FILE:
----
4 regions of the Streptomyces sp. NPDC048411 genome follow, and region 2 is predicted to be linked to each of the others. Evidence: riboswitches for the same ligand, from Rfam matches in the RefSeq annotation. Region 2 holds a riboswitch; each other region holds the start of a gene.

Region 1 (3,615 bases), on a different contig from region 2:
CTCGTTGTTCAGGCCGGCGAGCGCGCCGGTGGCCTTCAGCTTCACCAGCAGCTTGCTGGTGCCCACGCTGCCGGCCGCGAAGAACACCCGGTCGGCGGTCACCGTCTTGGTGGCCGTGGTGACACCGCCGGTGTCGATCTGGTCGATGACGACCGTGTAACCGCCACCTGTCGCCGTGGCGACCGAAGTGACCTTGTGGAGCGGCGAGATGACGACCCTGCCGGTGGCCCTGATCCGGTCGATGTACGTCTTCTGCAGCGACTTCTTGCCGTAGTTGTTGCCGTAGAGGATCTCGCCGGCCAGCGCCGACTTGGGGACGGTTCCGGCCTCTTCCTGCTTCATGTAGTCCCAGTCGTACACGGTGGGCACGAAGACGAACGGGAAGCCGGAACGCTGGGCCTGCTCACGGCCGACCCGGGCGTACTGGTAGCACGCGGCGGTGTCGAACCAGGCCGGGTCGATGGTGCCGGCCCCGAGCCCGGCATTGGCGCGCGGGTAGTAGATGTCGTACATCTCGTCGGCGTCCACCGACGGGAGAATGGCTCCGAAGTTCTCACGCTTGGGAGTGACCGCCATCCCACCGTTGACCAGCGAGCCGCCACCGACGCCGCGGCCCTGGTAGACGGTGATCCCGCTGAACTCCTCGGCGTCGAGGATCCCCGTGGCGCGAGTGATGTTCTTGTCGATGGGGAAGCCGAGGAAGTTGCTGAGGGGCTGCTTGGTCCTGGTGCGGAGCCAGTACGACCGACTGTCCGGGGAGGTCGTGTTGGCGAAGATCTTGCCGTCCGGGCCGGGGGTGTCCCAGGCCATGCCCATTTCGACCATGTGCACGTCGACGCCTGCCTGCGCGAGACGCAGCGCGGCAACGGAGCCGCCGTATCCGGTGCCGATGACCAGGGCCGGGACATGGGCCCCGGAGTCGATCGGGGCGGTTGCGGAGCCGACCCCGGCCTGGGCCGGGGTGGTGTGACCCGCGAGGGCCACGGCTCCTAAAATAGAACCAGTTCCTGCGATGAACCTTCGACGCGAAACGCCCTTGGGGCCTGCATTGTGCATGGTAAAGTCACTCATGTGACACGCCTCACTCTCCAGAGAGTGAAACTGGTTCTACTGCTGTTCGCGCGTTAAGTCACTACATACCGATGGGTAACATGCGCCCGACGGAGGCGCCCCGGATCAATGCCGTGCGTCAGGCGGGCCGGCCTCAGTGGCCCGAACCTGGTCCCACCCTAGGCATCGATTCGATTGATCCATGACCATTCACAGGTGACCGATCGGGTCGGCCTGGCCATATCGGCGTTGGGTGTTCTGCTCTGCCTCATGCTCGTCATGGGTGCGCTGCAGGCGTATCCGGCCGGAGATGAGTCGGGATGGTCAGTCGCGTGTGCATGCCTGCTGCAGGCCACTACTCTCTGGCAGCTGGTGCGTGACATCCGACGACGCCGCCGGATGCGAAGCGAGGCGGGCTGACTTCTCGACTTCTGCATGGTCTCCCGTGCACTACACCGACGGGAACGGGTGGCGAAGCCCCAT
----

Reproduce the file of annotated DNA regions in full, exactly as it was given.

4 regions of the Streptomyces sp. NPDC048411 genome follow, and region 2 is predicted to be linked to each of the others. Evidence: riboswitches for the same ligand, from Rfam matches in the RefSeq annotation. Region 2 holds a riboswitch; each other region holds the start of a gene.

Region 1 (3,615 bases), on a different contig from region 2:
CTCGTTGTTCAGGCCGGCGAGCGCGCCGGTGGCCTTCAGCTTCACCAGCAGCTTGCTGGTGCCCACGCTGCCGGCCGCGAAGAACACCCGGTCGGCGGTCACCGTCTTGGTGGCCGTGGTGACACCGCCGGTGTCGATCTGGTCGATGACGACCGTGTAACCGCCACCTGTCGCCGTGGCGACCGAAGTGACCTTGTGGAGCGGCGAGATGACGACCCTGCCGGTGGCCCTGATCCGGTCGATGTACGTCTTCTGCAGCGACTTCTTGCCGTAGTTGTTGCCGTAGAGGATCTCGCCGGCCAGCGCCGACTTGGGGACGGTTCCGGCCTCTTCCTGCTTCATGTAGTCCCAGTCGTACACGGTGGGCACGAAGACGAACGGGAAGCCGGAACGCTGGGCCTGCTCACGGCCGACCCGGGCGTACTGGTAGCACGCGGCGGTGTCGAACCAGGCCGGGTCGATGGTGCCGGCCCCGAGCCCGGCATTGGCGCGCGGGTAGTAGATGTCGTACATCTCGTCGGCGTCCACCGACGGGAGAATGGCTCCGAAGTTCTCACGCTTGGGAGTGACCGCCATCCCACCGTTGACCAGCGAGCCGCCACCGACGCCGCGGCCCTGGTAGACGGTGATCCCGCTGAACTCCTCGGCGTCGAGGATCCCCGTGGCGCGAGTGATGTTCTTGTCGATGGGGAAGCCGAGGAAGTTGCTGAGGGGCTGCTTGGTCCTGGTGCGGAGCCAGTACGACCGACTGTCCGGGGAGGTCGTGTTGGCGAAGATCTTGCCGTCCGGGCCGGGGGTGTCCCAGGCCATGCCCATTTCGACCATGTGCACGTCGACGCCTGCCTGCGCGAGACGCAGCGCGGCAACGGAGCCGCCGTATCCGGTGCCGATGACCAGGGCCGGGACATGGGCCCCGGAGTCGATCGGGGCGGTTGCGGAGCCGACCCCGGCCTGGGCCGGGGTGGTGTGACCCGCGAGGGCCACGGCTCCTAAAATAGAACCAGTTCCTGCGATGAACCTTCGACGCGAAACGCCCTTGGGGCCTGCATTGTGCATGGTAAAGTCACTCATGTGACACGCCTCACTCTCCAGAGAGTGAAACTGGTTCTACTGCTGTTCGCGCGTTAAGTCACTACATACCGATGGGTAACATGCGCCCGACGGAGGCGCCCCGGATCAATGCCGTGCGTCAGGCGGGCCGGCCTCAGTGGCCCGAACCTGGTCCCACCCTAGGCATCGATTCGATTGATCCATGACCATTCACAGGTGACCGATCGGGTCGGCCTGGCCATATCGGCGTTGGGTGTTCTGCTCTGCCTCATGCTCGTCATGGGTGCGCTGCAGGCGTATCCGGCCGGAGATGAGTCGGGATGGTCAGTCGCGTGTGCATGCCTGCTGCAGGCCACTACTCTCTGGCAGCTGGTGCGTGACATCCGACGACGCCGCCGGATGCGAAGCGAGGCGGGCTGACTTCTCGACTTCTGCATGGTCTCCCGTGCACTACACCGACGGGAACGGGTGGCGAAGCCCCAT